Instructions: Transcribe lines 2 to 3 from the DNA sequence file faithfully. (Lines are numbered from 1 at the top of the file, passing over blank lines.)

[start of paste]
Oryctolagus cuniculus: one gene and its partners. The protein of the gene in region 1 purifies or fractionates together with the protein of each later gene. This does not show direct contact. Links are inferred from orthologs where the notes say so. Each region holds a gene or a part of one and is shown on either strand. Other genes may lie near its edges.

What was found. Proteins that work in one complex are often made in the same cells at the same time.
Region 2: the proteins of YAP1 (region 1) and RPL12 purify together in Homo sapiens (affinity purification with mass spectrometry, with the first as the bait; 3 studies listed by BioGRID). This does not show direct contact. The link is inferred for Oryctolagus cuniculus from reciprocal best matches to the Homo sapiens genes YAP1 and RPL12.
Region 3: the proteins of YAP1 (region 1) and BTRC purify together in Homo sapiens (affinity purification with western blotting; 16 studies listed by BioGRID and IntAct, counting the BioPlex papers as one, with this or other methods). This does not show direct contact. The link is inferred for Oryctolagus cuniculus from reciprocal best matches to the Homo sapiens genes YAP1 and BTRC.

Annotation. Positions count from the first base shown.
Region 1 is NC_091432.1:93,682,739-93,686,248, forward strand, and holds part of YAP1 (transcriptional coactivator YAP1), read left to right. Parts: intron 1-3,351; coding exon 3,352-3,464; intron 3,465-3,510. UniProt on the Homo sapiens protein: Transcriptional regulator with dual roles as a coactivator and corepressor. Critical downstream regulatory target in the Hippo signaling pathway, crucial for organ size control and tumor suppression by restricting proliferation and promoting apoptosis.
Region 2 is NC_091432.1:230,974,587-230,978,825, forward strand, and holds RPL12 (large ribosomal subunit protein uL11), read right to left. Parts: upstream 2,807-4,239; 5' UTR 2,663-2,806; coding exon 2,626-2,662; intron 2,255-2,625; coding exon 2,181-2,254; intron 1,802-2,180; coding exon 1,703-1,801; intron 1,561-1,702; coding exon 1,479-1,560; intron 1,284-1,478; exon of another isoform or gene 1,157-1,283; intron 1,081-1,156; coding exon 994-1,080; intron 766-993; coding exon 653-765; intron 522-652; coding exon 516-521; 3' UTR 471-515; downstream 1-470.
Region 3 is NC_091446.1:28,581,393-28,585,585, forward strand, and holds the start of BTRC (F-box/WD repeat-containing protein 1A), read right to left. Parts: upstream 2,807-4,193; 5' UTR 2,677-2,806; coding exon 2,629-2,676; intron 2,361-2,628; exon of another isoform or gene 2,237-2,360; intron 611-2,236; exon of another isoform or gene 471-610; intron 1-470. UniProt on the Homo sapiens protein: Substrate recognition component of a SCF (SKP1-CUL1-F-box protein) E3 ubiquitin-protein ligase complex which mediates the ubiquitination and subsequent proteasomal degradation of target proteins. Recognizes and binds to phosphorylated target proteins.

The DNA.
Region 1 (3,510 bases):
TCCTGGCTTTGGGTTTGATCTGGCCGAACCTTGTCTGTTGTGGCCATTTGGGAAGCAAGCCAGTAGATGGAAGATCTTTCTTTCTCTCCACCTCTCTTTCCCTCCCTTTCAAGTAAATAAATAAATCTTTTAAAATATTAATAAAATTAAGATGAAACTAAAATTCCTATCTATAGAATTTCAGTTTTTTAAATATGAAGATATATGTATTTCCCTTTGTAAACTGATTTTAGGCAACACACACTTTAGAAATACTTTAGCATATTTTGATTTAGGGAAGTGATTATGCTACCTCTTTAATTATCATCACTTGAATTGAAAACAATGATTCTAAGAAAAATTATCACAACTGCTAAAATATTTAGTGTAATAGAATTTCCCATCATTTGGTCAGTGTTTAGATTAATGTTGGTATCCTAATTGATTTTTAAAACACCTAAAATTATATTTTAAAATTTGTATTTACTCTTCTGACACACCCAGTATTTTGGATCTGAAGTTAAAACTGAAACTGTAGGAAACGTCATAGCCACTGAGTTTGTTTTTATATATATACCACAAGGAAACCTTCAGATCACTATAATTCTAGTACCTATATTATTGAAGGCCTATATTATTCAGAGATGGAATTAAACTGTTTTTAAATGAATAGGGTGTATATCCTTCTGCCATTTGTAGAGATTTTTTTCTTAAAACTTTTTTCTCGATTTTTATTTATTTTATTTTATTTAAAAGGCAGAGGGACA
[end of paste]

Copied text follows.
What was found. Proteins that work in one complex are often made in the same cells at the same time.
Region 2: the proteins of YAP1 (region 1) and RPL12 purify together in Homo sapiens (affinity purification with mass spectrometry, with the first as the bait; 3 studies listed by BioGRID). This does not show direct contact. The link is inferred for Oryctolagus cuniculus from reciprocal best matches to the Homo sapiens genes YAP1 and RPL12.